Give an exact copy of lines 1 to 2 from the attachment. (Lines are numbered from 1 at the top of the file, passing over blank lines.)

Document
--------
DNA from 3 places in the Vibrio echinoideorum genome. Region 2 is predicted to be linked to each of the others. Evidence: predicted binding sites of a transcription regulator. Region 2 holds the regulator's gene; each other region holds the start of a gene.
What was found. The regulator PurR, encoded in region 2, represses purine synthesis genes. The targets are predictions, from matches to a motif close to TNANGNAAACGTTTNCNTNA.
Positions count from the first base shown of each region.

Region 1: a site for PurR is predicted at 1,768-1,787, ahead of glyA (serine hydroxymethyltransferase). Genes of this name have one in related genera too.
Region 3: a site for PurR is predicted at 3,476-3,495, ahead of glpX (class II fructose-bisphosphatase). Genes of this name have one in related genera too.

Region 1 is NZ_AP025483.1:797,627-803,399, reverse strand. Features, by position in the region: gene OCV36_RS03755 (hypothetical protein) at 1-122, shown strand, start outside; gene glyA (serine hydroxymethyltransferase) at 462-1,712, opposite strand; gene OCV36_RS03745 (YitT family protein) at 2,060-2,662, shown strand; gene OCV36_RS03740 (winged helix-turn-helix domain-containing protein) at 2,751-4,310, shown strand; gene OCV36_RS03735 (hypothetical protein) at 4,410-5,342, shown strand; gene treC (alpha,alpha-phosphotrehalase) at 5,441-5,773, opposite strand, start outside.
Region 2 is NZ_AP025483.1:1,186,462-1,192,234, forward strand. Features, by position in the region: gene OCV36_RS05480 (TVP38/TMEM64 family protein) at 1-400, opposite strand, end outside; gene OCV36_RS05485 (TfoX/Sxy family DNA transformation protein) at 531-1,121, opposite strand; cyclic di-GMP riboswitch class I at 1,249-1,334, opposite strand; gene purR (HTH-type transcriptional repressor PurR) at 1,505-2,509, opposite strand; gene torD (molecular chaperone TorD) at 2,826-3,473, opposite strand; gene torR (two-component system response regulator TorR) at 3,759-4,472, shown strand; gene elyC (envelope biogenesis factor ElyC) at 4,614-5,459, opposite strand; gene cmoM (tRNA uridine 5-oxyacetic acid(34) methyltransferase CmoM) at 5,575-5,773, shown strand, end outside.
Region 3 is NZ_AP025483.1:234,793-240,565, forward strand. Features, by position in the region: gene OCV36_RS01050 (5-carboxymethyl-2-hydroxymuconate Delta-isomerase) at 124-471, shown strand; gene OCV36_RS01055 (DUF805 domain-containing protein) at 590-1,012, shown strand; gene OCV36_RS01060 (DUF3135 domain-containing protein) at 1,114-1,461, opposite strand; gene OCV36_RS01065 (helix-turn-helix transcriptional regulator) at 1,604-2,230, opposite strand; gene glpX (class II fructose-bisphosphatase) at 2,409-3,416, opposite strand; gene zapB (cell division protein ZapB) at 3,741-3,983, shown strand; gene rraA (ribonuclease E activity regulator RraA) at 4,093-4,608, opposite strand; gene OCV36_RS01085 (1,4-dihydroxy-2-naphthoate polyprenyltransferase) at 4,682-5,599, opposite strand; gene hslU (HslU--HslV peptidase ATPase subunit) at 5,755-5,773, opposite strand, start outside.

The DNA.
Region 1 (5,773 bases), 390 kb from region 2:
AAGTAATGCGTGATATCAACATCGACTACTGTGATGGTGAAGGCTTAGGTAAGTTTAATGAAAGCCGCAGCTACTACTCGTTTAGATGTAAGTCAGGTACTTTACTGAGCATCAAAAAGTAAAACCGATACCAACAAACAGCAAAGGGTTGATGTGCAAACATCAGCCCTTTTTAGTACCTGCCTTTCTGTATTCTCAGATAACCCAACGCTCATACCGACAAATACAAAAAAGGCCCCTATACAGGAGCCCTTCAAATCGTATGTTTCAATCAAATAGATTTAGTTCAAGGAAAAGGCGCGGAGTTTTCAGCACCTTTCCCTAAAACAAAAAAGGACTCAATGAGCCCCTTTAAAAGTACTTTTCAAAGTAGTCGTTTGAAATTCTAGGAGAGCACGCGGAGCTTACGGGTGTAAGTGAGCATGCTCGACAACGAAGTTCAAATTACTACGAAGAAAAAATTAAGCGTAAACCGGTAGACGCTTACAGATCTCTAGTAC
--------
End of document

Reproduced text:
DNA from 3 places in the Vibrio echinoideorum genome. Region 2 is predicted to be linked to each of the others. Evidence: predicted binding sites of a transcription regulator. Region 2 holds the regulator's gene; each other region holds the start of a gene.
What was found. The regulator PurR, encoded in region 2, represses purine synthesis genes. The targets are predictions, from matches to a motif close to TNANGNAAACGTTTNCNTNA.